In this case, outcomes at each trial are mutually exclusive and their union is the universal set (Sharma, 2007).
While Brenda is right in identifying the tree diagram as an aid to visualizing outcomes, her definition is not comprehensive. Direct calculation of probabilities is more efficient in simple outcomes such as single trials. The tree diagram is more applicable in visualizing outcomes of multiple trials. She also does not explicitly identify the fact that tree a diagram is suitable for independent trials. An example, similar to Brenda’s would involve independent and successive selection of a ball from a set of four white balls followed by another selection from a set of three blue ones. While she exhibits the first principles of probability such as determination of the probability space and additive and multiplicative rules, Brenda lacks sufficient mathematical terms for communicating her rich knowledge (Sharma, 2007).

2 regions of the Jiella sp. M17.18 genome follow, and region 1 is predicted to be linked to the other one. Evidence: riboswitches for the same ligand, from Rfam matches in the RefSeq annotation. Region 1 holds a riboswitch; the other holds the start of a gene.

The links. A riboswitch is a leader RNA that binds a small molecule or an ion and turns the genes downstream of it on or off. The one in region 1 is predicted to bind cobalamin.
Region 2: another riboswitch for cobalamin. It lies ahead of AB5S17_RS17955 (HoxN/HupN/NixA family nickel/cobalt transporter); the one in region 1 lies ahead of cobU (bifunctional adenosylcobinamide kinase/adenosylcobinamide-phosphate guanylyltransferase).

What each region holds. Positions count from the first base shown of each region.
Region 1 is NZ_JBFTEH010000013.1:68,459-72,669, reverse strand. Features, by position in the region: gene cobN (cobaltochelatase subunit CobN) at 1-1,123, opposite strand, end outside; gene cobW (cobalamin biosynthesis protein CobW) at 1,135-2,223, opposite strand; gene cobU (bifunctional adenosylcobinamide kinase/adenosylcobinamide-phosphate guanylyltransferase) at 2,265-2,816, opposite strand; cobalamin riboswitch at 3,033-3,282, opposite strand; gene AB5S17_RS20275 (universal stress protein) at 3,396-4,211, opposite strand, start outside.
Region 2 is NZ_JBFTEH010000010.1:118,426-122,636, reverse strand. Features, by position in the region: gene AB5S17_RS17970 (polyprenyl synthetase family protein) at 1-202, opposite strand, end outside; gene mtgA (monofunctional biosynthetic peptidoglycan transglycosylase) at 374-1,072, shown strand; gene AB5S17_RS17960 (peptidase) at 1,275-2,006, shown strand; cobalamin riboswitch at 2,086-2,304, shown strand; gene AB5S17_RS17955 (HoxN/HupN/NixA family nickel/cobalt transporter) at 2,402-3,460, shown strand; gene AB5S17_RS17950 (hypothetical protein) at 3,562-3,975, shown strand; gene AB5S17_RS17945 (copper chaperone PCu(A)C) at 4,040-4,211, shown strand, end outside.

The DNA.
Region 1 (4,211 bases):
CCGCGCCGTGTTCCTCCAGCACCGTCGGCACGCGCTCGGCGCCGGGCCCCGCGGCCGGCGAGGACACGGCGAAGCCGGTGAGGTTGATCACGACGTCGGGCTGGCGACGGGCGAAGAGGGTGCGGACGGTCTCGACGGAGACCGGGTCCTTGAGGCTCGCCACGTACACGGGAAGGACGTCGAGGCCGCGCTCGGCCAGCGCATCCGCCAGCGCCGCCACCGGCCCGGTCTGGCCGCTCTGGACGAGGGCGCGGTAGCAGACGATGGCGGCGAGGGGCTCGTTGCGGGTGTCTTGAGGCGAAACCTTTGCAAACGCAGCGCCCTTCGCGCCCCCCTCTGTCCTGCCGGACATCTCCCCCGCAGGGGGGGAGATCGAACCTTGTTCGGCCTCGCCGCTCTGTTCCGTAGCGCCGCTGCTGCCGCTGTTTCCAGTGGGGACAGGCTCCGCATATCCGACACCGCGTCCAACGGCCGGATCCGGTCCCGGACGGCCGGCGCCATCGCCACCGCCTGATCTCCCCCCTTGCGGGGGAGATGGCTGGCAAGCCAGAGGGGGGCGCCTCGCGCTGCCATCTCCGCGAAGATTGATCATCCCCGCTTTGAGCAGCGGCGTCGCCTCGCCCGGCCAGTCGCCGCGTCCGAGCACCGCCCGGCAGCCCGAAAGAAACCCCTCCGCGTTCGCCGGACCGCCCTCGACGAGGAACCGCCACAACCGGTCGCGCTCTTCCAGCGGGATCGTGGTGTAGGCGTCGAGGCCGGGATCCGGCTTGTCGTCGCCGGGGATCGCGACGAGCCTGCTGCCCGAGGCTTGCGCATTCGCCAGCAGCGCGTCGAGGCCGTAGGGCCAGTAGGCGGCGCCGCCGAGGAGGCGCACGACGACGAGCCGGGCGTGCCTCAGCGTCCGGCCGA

Tami is explorative of the scope of a tree diagram and its role in identification of a sample space. Her example of possible application of a tree diagram is also adequate. This is because it identified selection of two items from two mutually exclusive sets. A good example that corresponds to Tami’s is a successive selection of a book from a set of five books, each with a different color, followed by selection of a pen from a set of three differently colored pens. Her answer also demonstrates an understanding in determination of sample space from trials. Though her response is commendable, she fails to expressly identify the independence property of trials that is a necessity for application of a tree diagram (Sharma, 2007).
Yvette’s answer that a tree diagram is a way of listing possibilities of a sequence is not very accurate. This is because of two reasons. First, a sequence may have a single outcome at each trial and may not fit